Presidential candidates call for new efforts to fight global poverty
McCain, Obama pledge to support efforts to expand access to education, fight TB and malaria, and reform aid
Washington, DC (September 25, 2008) — Both major presidential candidates voiced their support for development initiatives critical to tackling poverty worldwide in their separate addresses to the Clinton Global Initiative.
Senators John McCain and Barack Obama both emphasized the importance of U.S. leadership and effective foreign assistance in creating goodwill and building stable societies, and spoke of their commitment to reducing poverty and fighting disease.
Appearing via satellite, Sen. Obama announced a bold commitment to establish a $2 billion Global Education Fund if elected to office. The fund would help ensure that every child in the world has an opportunity to attend primary school. Senator Obama also endorsed the Education for All Act, a bipartisan bill introduced by Senator Hillary Clinton to expand and more effectively target U.S. funding for basic education globally.
"Above all, we must do our part to see that all children have the basic right to learn," he said. "There is nothing more disappointing than a child denied the hope that comes with going to school, and there is nothing more dangerous than a child who is taught to distrust and then to destroy."
Sen. Obama also emphasized the need to combat diseases like AIDS, tuberculosis and particularly malaria. He reiterated his support for the Millennium Development Goals, a set of specific global targets for health, education and cutting extreme poverty by 2015 agreed to by world leaders eight years ago.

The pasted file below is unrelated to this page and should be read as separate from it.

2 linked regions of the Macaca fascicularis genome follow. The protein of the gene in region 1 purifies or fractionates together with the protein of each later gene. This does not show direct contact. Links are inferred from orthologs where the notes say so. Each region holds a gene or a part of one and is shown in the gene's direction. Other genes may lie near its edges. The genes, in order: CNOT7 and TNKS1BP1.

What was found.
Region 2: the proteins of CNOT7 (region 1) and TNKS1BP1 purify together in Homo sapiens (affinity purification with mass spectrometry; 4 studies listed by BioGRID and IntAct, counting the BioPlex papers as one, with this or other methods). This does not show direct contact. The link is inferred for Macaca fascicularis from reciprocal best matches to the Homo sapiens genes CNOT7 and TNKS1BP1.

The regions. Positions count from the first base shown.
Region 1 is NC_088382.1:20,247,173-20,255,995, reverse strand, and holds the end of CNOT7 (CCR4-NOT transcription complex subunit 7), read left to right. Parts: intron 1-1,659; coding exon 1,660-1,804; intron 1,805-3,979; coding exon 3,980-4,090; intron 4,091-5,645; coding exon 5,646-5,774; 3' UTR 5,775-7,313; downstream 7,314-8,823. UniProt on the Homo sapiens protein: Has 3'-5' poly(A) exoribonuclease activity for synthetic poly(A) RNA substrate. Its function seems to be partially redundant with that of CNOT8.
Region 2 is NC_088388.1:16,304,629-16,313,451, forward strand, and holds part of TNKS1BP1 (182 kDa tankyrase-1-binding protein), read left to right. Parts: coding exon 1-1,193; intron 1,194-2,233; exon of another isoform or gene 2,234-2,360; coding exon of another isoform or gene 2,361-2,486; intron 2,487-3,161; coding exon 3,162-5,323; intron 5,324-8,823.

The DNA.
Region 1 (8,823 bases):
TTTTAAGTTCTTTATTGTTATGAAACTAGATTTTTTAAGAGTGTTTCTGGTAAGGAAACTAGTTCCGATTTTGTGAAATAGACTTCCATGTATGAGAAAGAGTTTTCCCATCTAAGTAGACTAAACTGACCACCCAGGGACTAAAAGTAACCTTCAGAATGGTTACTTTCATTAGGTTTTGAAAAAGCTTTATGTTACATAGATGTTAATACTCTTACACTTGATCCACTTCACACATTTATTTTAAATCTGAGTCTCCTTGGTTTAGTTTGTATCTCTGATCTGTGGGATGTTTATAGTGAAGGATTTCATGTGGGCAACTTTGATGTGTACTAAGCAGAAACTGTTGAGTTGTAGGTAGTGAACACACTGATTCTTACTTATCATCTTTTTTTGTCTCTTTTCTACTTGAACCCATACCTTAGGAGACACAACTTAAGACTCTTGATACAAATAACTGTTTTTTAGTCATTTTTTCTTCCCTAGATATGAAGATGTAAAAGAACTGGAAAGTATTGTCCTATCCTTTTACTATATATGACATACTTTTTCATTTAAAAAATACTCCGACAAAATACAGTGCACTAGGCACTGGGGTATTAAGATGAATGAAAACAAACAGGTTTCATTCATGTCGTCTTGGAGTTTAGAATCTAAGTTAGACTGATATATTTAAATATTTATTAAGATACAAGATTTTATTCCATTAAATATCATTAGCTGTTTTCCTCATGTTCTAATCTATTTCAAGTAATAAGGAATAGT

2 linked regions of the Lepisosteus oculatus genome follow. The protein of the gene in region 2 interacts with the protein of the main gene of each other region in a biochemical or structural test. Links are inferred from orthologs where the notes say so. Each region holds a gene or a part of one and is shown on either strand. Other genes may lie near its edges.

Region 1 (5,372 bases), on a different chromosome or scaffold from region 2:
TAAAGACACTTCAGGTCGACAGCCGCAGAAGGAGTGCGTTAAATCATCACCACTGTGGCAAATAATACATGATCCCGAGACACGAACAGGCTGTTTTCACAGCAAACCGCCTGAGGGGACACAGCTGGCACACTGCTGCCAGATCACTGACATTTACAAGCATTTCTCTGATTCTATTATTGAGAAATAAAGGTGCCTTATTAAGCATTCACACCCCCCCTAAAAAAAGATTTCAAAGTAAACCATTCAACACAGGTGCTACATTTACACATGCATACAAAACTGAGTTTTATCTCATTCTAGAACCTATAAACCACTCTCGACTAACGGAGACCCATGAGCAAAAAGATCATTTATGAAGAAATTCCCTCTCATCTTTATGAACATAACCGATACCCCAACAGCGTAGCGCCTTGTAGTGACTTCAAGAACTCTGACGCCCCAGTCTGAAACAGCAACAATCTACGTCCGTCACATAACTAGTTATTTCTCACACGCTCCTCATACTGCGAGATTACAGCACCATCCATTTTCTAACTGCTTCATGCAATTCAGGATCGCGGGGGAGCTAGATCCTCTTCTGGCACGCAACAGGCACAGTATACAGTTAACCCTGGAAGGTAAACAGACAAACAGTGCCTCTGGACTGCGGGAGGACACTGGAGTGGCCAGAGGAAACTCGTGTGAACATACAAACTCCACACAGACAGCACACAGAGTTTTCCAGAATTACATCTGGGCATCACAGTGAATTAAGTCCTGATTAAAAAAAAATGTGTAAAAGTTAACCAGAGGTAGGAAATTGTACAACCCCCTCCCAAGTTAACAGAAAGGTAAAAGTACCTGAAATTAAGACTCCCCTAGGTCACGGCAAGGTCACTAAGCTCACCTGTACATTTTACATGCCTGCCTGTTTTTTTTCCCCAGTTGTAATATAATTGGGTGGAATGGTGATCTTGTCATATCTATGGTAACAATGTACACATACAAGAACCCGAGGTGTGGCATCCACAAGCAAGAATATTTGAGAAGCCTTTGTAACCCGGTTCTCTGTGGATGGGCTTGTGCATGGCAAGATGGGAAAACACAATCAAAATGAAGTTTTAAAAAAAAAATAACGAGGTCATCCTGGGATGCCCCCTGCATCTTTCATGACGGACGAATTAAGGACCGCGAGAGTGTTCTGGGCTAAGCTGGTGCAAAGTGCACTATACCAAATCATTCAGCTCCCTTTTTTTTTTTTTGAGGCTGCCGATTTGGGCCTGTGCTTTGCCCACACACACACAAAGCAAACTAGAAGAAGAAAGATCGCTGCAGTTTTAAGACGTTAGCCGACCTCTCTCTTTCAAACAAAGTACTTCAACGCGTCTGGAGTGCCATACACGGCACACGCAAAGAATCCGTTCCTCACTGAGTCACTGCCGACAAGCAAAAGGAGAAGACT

Sen. McCain also highlighted the need to expand the fight against infectious diseases, with stronger efforts against tuberculosis and malaria. "As we have done with the scourge of HIV and AIDS, we should embark on a more concerted effort to fight tuberculosis, which accounts for nearly two million deaths each year," McCain said.
Both McCain and Obama also called for reform of our foreign aid efforts, with McCain stating that "We should reform our aid programs, to make sure they are serving the interests of people in need, and not just serving special interests in Washington."
"It's hugely important that even at this very challenging time domestically, both presidential candidates called for ramping up efforts against major infectious diseases and that Sen. Obama made a bold and very specific commitment to a new Global Fund for Education," said Joanne Carter, executive director of RESULTS. "There are no investments more critical to ensuring our collective security and tackling poverty than access to education for all children and the fight against global infectious killers like TB," Carter said. "We also strongly support both candidates' calls to reform how our international aid is delivered and believe this is critical to delivering real results on the ground for the world's poorest people."